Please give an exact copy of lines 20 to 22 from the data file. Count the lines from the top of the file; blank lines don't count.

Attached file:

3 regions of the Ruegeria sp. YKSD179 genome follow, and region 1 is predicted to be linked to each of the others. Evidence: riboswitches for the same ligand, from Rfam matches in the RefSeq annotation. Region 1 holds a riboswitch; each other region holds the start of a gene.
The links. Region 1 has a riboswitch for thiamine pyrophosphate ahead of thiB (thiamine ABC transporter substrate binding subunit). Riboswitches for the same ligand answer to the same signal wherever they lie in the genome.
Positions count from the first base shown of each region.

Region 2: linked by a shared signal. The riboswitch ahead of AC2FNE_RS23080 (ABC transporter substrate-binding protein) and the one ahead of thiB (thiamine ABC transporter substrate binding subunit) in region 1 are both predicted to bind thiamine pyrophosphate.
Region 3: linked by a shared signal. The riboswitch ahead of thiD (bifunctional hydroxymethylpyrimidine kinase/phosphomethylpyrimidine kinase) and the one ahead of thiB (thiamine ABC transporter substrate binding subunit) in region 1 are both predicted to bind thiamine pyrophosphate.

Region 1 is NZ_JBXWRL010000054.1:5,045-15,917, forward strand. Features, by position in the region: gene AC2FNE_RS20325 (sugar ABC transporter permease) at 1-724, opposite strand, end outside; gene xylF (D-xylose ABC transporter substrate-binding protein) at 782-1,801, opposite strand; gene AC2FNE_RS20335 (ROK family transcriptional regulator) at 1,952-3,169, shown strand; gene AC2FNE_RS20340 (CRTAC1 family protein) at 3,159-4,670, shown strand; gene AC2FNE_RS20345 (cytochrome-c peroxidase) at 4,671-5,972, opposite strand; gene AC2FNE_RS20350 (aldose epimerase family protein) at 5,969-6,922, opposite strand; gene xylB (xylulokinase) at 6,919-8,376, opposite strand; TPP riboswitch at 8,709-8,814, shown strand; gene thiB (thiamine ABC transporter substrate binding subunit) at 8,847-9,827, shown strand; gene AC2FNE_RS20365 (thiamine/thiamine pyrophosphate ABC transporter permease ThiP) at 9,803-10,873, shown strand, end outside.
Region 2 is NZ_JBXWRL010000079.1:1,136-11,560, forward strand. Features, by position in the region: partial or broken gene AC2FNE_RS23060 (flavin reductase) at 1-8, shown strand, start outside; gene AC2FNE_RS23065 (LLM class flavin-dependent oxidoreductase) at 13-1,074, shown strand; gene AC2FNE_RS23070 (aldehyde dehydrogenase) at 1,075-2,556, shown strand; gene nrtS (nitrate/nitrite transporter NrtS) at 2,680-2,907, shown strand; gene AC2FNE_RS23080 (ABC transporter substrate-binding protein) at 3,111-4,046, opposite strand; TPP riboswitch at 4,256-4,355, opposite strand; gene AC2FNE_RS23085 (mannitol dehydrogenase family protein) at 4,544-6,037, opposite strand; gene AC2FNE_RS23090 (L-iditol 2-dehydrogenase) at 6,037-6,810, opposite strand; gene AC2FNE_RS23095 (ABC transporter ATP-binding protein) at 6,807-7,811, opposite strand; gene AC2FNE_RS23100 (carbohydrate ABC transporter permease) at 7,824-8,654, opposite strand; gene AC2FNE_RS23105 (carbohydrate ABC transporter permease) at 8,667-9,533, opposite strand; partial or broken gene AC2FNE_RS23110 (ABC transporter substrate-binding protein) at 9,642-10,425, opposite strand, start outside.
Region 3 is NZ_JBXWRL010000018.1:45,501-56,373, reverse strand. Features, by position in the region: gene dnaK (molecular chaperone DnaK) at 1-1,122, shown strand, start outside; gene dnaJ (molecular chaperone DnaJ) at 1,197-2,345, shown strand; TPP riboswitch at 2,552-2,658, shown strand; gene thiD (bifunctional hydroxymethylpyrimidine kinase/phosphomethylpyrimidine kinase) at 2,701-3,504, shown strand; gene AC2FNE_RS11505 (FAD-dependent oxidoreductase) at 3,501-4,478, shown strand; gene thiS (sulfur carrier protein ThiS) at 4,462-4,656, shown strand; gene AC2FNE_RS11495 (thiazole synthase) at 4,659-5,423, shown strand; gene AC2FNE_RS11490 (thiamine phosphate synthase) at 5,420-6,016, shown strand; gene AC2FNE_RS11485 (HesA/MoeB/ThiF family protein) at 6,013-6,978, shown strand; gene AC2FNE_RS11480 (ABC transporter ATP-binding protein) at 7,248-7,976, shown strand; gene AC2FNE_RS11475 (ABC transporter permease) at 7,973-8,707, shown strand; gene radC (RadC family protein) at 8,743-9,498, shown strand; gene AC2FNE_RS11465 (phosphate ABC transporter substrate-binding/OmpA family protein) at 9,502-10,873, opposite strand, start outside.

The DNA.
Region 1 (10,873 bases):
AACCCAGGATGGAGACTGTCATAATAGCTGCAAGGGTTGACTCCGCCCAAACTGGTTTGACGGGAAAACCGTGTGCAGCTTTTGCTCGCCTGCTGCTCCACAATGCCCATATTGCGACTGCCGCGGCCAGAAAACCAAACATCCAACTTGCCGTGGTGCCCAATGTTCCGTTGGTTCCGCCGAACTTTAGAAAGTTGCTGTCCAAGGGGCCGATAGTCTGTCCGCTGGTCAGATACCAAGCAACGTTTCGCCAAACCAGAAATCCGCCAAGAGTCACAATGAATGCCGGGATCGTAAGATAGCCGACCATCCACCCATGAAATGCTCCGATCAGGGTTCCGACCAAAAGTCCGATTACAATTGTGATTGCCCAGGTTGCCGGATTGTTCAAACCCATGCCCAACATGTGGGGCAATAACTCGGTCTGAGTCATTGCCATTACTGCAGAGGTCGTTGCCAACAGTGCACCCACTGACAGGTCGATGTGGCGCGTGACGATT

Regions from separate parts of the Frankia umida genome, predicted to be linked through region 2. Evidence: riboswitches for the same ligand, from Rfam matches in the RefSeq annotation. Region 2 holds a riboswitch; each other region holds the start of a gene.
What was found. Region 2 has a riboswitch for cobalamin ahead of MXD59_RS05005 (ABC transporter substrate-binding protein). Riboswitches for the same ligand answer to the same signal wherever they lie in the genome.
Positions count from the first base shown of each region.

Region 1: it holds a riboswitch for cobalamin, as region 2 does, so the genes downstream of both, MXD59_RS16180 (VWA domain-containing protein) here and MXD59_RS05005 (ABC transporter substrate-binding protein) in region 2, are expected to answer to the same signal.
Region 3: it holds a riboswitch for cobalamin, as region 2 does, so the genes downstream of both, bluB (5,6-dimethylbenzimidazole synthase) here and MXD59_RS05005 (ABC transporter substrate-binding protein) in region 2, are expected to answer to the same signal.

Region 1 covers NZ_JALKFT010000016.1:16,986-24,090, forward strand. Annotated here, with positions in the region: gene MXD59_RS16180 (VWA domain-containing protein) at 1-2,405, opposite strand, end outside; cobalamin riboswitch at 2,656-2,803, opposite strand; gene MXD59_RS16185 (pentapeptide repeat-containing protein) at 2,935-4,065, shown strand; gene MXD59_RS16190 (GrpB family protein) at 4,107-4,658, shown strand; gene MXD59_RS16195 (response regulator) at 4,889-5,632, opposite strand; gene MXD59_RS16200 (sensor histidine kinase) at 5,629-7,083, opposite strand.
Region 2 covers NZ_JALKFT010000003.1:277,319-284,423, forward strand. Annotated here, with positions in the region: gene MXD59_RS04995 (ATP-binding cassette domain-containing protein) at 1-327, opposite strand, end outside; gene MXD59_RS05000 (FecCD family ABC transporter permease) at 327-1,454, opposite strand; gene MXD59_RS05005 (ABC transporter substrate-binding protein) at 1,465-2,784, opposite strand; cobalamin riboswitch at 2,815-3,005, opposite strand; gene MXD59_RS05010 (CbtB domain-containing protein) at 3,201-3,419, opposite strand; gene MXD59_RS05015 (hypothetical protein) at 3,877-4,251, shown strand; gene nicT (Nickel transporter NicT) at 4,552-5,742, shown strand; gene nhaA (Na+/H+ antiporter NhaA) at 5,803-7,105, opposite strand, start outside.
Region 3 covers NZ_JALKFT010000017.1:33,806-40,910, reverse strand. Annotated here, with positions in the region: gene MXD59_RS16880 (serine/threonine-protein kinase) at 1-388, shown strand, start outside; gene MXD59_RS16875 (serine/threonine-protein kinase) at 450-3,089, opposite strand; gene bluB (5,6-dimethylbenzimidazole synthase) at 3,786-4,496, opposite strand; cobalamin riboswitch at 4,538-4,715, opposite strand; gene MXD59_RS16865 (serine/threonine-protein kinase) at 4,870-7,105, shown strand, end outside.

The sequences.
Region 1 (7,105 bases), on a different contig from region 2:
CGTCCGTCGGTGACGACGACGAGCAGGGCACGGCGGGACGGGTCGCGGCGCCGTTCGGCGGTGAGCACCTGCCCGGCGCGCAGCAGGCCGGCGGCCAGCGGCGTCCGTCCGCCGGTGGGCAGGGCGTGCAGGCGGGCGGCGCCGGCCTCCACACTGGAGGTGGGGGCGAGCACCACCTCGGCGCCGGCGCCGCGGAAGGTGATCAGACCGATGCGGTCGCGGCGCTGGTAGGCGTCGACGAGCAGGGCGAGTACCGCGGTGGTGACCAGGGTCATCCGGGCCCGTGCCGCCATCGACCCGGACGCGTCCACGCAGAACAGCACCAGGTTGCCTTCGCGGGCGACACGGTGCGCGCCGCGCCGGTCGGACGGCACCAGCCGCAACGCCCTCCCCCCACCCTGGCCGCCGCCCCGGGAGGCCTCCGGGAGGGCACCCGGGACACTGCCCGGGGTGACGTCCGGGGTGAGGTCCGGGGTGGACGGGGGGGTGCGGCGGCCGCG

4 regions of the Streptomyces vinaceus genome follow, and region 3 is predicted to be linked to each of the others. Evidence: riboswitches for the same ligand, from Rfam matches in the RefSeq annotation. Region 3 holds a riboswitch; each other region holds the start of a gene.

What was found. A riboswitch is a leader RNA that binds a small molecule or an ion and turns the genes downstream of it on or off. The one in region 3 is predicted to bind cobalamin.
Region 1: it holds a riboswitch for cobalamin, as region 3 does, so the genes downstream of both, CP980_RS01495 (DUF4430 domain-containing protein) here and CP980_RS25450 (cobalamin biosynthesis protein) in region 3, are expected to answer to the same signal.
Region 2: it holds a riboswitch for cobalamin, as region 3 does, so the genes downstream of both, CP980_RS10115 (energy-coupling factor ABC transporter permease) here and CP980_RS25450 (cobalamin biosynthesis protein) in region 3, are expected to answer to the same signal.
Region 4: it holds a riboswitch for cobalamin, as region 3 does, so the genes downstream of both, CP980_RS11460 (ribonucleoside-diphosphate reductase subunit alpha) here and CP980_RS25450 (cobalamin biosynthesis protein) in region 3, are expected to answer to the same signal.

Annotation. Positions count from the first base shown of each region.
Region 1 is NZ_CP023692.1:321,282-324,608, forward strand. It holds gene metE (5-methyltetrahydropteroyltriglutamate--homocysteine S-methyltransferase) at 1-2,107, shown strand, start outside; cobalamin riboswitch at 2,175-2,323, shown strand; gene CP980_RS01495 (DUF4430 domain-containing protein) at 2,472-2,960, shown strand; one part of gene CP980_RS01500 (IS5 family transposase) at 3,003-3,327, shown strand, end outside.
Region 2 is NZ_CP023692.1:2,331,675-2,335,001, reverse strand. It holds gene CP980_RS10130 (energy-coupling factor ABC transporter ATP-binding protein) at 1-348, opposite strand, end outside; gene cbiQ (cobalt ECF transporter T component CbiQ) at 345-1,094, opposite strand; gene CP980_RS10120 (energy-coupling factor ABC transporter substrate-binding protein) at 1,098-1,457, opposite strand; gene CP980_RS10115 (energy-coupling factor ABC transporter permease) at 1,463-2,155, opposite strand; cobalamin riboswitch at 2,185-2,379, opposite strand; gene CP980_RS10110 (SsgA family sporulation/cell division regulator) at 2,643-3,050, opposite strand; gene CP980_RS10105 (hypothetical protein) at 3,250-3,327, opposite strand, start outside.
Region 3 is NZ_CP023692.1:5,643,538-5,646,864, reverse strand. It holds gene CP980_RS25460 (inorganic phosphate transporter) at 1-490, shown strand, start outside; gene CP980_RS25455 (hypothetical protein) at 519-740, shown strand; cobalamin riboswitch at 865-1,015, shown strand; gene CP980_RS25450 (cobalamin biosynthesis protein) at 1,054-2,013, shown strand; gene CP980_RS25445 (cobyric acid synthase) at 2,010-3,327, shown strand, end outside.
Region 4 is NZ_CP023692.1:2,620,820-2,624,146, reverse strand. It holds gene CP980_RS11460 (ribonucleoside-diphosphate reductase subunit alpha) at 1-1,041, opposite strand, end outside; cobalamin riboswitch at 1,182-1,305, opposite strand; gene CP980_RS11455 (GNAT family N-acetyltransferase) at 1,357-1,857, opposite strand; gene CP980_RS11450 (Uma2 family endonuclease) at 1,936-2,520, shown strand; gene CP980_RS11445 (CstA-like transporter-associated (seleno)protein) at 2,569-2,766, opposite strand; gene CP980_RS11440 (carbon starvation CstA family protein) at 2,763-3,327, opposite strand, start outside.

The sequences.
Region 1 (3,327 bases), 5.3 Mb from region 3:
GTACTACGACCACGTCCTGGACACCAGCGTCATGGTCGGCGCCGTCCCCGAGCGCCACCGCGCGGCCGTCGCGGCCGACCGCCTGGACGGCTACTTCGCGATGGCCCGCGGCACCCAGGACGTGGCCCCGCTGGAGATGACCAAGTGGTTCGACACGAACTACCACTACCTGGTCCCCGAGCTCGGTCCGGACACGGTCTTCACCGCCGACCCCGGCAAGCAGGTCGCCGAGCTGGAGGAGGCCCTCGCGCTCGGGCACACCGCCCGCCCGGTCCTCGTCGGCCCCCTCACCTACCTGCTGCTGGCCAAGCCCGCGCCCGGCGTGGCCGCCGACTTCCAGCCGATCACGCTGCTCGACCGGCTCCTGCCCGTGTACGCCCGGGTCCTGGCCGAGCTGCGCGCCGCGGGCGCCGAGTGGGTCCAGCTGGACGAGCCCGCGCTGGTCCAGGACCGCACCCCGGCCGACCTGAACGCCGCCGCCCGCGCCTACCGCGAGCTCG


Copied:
The sequences.
Region 1 (7,105 bases), on a different contig from region 2:
CGTCCGTCGGTGACGACGACGAGCAGGGCACGGCGGGACGGGTCGCGGCGCCGTTCGGCGGTGAGCACCTGCCCGGCGCGCAGCAGGCCGGCGGCCAGCGGCGTCCGTCCGCCGGTGGGCAGGGCGTGCAGGCGGGCGGCGCCGGCCTCCACACTGGAGGTGGGGGCGAGCACCACCTCGGCGCCGGCGCCGCGGAAGGTGATCAGACCGATGCGGTCGCGGCGCTGGTAGGCGTCGACGAGCAGGGCGAGTACCGCGGTGGTGACCAGGGTCATCCGGGCCCGTGCCGCCATCGACCCGGACGCGTCCACGCAGAACAGCACCAGGTTGCCTTCGCGGGCGACACGGTGCGCGCCGCGCCGGTCGGACGGCACCAGCCGCAACGCCCTCCCCCCACCCTGGCCGCCGCCCCGGGAGGCCTCCGGGAGGGCACCCGGGACACTGCCCGGGGTGACGTCCGGGGTGAGGTCCGGGGTGGACGGGGGGGTGCGGCGGCCGCG